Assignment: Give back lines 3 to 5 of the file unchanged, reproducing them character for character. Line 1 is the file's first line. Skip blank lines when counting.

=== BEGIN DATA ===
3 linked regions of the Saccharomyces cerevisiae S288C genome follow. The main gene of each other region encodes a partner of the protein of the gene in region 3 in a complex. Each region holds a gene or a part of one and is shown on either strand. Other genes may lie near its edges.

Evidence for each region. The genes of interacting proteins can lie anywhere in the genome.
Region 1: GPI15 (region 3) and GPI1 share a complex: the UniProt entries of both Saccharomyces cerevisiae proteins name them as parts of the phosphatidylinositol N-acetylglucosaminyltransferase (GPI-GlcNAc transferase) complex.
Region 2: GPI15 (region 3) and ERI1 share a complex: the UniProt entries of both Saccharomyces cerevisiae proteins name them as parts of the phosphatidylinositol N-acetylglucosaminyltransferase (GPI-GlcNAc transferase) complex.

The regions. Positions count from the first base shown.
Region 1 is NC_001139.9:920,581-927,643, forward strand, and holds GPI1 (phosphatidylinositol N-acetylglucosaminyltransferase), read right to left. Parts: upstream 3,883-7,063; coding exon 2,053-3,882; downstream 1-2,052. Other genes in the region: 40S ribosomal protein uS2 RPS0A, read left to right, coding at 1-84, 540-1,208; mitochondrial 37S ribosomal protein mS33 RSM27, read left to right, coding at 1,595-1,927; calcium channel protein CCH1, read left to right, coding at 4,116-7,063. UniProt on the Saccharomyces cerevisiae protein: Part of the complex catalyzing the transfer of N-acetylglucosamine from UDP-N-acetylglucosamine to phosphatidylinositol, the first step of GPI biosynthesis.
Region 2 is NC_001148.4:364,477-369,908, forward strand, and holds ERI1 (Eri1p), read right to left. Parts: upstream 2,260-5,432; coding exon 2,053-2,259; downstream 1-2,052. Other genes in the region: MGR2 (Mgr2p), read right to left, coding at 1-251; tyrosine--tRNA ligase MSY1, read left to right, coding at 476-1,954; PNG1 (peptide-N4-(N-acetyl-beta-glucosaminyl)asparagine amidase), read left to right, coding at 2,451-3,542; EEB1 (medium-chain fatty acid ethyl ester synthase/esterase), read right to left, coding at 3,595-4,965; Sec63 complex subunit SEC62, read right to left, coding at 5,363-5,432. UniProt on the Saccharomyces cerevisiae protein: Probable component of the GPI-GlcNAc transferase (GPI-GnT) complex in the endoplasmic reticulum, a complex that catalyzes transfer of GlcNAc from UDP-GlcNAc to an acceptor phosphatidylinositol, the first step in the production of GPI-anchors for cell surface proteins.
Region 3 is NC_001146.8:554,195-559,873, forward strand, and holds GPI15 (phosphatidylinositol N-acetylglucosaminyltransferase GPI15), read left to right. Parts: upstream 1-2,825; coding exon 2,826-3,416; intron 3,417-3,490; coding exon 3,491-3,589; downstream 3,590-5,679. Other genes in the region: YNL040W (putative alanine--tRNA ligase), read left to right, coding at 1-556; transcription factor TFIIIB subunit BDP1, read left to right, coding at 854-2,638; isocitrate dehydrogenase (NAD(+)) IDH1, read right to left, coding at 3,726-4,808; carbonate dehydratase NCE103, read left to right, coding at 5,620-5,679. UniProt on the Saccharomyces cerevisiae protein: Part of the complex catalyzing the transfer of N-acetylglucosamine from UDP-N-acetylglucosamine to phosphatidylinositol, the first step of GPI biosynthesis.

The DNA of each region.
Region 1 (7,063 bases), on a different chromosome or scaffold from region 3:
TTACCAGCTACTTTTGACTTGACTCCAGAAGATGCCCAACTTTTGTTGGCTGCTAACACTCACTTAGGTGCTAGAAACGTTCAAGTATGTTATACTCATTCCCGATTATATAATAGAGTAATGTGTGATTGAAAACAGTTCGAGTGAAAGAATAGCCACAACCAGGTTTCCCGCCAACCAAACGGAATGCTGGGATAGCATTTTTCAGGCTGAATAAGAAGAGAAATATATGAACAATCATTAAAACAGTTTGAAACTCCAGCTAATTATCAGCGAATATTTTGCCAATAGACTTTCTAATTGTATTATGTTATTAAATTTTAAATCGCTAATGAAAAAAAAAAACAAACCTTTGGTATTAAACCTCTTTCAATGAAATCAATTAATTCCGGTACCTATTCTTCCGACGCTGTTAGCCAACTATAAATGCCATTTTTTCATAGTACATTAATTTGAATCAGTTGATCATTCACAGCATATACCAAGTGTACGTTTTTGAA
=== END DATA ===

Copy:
Region 1: GPI15 (region 3) and GPI1 share a complex: the UniProt entries of both Saccharomyces cerevisiae proteins name them as parts of the phosphatidylinositol N-acetylglucosaminyltransferase (GPI-GlcNAc transferase) complex.
Region 2: GPI15 (region 3) and ERI1 share a complex: the UniProt entries of both Saccharomyces cerevisiae proteins name them as parts of the phosphatidylinositol N-acetylglucosaminyltransferase (GPI-GlcNAc transferase) complex.

The regions. Positions count from the first base shown.